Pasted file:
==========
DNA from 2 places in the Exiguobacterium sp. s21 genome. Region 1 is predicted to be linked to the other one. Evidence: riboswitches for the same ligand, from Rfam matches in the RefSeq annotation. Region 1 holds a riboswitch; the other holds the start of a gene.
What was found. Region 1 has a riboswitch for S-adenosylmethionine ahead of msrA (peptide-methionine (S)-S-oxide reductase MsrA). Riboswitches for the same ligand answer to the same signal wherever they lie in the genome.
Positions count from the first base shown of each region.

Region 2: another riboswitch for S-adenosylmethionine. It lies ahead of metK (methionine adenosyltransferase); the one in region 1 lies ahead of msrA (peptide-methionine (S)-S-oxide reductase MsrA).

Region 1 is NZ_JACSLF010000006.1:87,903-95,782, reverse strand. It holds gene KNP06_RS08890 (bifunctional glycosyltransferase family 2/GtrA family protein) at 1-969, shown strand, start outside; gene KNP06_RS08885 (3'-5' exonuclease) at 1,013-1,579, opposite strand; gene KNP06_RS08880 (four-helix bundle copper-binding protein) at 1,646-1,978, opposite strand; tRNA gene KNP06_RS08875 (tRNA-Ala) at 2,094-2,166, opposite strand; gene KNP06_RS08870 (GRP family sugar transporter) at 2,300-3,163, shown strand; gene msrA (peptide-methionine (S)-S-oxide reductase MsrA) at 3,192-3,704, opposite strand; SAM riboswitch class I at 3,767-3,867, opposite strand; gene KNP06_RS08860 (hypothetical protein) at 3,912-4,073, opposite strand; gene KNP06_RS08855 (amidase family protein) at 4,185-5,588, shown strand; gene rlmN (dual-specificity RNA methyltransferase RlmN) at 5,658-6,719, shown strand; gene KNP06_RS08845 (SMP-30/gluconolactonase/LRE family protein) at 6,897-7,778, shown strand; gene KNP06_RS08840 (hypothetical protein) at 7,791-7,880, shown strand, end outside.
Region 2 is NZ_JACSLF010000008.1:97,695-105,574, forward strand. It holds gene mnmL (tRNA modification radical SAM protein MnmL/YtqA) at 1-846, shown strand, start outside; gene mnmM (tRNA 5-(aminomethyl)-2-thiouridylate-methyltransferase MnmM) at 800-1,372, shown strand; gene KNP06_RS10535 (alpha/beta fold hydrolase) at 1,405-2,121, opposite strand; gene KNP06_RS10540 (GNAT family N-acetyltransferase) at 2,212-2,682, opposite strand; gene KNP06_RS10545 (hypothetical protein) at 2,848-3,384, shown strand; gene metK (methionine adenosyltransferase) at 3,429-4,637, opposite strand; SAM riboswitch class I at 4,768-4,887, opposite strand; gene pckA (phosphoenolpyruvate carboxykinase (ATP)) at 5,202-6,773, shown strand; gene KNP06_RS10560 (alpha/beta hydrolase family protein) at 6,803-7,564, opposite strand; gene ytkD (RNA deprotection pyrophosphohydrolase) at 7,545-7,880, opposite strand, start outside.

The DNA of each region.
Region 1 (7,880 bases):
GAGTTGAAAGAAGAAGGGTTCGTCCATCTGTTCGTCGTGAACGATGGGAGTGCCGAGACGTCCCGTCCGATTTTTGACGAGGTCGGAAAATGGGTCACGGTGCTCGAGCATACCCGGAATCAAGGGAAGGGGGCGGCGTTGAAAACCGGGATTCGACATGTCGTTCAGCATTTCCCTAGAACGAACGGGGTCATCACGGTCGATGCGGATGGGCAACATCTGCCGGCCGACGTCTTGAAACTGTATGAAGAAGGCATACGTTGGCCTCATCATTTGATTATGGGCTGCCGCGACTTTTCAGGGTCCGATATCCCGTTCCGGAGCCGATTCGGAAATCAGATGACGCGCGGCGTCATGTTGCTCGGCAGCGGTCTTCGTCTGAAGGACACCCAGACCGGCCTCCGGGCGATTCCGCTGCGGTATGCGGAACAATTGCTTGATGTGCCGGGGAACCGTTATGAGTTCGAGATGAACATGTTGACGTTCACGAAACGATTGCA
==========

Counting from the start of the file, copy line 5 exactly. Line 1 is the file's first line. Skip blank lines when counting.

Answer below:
Region 1 is NZ_JACSLF010000006.1:87,903-95,782, reverse strand. It holds gene KNP06_RS08890 (bifunctional glycosyltransferase family 2/GtrA family protein) at 1-969, shown strand, start outside; gene KNP06_RS08885 (3'-5' exonuclease) at 1,013-1,579, opposite strand; gene KNP06_RS08880 (four-helix bundle copper-binding protein) at 1,646-1,978, opposite strand; tRNA gene KNP06_RS08875 (tRNA-Ala) at 2,094-2,166, opposite strand; gene KNP06_RS08870 (GRP family sugar transporter) at 2,300-3,163, shown strand; gene msrA (peptide-methionine (S)-S-oxide reductase MsrA) at 3,192-3,704, opposite strand; SAM riboswitch class I at 3,767-3,867, opposite strand; gene KNP06_RS08860 (hypothetical protein) at 3,912-4,073, opposite strand; gene KNP06_RS08855 (amidase family protein) at 4,185-5,588, shown strand; gene rlmN (dual-specificity RNA methyltransferase RlmN) at 5,658-6,719, shown strand; gene KNP06_RS08845 (SMP-30/gluconolactonase/LRE family protein) at 6,897-7,778, shown strand; gene KNP06_RS08840 (hypothetical protein) at 7,791-7,880, shown strand, end outside.